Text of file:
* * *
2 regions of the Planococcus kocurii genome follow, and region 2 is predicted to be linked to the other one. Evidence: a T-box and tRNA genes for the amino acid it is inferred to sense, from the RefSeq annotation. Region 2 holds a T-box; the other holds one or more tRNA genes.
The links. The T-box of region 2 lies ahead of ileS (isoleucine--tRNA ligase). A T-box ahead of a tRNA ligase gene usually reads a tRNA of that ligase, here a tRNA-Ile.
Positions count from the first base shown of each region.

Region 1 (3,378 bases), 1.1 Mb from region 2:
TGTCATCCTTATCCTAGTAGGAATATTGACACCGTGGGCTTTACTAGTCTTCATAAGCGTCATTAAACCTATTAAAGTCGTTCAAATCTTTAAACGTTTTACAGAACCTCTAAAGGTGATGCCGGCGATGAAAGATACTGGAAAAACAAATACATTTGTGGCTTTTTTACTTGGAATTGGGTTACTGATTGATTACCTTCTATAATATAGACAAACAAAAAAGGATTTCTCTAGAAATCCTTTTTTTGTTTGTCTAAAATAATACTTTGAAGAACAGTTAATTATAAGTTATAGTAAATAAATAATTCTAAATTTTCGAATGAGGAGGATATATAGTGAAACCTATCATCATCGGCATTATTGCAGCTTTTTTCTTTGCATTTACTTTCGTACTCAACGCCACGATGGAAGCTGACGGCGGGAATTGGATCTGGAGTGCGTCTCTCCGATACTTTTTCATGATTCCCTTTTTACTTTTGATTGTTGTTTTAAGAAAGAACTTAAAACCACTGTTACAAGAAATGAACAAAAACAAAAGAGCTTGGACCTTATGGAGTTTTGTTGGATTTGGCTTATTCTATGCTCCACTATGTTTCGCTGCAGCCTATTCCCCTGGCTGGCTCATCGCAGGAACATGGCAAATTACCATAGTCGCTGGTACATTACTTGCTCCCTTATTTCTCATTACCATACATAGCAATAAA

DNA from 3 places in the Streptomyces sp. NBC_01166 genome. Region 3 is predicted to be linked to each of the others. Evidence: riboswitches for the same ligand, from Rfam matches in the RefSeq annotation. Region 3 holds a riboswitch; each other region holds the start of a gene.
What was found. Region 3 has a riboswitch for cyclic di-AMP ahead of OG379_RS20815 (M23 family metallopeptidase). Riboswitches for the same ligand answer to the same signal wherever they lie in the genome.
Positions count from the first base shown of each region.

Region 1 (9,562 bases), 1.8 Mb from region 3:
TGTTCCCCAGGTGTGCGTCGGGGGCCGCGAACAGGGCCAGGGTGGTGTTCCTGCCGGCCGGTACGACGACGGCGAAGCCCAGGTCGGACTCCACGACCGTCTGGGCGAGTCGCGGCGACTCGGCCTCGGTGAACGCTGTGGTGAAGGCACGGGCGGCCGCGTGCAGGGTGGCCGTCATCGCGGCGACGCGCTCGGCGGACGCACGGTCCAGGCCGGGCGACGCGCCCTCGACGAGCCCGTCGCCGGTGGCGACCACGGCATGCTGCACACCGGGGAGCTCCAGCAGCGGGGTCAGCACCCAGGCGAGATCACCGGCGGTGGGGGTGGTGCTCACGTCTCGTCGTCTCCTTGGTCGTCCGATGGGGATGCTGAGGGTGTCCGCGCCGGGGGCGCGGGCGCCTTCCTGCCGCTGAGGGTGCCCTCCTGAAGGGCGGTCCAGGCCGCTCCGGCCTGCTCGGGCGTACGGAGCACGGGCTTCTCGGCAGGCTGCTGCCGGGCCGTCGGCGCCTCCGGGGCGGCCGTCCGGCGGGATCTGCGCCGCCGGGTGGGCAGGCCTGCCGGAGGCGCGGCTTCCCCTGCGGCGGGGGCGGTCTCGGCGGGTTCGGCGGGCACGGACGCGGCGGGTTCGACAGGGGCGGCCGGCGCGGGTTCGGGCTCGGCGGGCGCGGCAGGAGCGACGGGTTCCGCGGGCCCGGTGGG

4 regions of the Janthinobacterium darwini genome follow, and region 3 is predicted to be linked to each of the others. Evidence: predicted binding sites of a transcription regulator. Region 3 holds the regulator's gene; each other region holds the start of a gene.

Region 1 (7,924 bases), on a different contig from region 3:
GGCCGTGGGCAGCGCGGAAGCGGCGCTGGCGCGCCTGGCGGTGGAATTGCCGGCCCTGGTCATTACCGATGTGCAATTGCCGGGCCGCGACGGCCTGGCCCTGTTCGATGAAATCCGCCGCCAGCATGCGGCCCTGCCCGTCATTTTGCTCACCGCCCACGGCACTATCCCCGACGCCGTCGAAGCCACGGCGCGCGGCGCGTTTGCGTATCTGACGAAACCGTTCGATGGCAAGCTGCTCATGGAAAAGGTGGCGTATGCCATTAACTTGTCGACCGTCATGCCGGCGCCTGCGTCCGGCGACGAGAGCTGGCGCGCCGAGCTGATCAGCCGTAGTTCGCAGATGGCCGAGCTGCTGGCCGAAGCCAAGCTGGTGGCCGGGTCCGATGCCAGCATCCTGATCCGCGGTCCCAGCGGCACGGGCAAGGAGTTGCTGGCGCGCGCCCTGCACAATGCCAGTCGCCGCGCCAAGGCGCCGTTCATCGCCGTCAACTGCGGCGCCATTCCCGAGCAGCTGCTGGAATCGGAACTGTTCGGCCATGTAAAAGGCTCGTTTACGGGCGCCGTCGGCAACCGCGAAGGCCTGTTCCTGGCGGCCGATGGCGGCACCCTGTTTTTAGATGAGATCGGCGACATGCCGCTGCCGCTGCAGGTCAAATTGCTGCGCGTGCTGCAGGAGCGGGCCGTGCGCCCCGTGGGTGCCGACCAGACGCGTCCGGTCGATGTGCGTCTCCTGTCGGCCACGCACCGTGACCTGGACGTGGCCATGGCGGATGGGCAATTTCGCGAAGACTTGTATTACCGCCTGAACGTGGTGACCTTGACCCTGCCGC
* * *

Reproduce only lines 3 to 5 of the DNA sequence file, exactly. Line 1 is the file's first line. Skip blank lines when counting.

Positions count from the first base shown of each region.

Region 1 (3,378 bases), 1.1 Mb from region 2:
TGTCATCCTTATCCTAGTAGGAATATTGACACCGTGGGCTTTACTAGTCTTCATAAGCGTCATTAAACCTATTAAAGTCGTTCAAATCTTTAAACGTTTTACAGAACCTCTAAAGGTGATGCCGGCGATGAAAGATACTGGAAAAACAAATACATTTGTGGCTTTTTTACTTGGAATTGGGTTACTGATTGATTACCTTCTATAATATAGACAAACAAAAAAGGATTTCTCTAGAAATCCTTTTTTTGTTTGTCTAAAATAATACTTTGAAGAACAGTTAATTATAAGTTATAGTAAATAAATAATTCTAAATTTTCGAATGAGGAGGATATATAGTGAAACCTATCATCATCGGCATTATTGCAGCTTTTTTCTTTGCATTTACTTTCGTACTCAACGCCACGATGGAAGCTGACGGCGGGAATTGGATCTGGAGTGCGTCTCTCCGATACTTTTTCATGATTCCCTTTTTACTTTTGATTGTTGTTTTAAGAAAGAACTTAAAACCACTGTTACAAGAAATGAACAAAAACAAAAGAGCTTGGACCTTATGGAGTTTTGTTGGATTTGGCTTATTCTATGCTCCACTATGTTTCGCTGCAGCCTATTCCCCTGGCTGGCTCATCGCAGGAACATGGCAAATTACCATAGTCGCTGGTACATTACTTGCTCCCTTATTTCTCATTACCATACATAGCAATAAA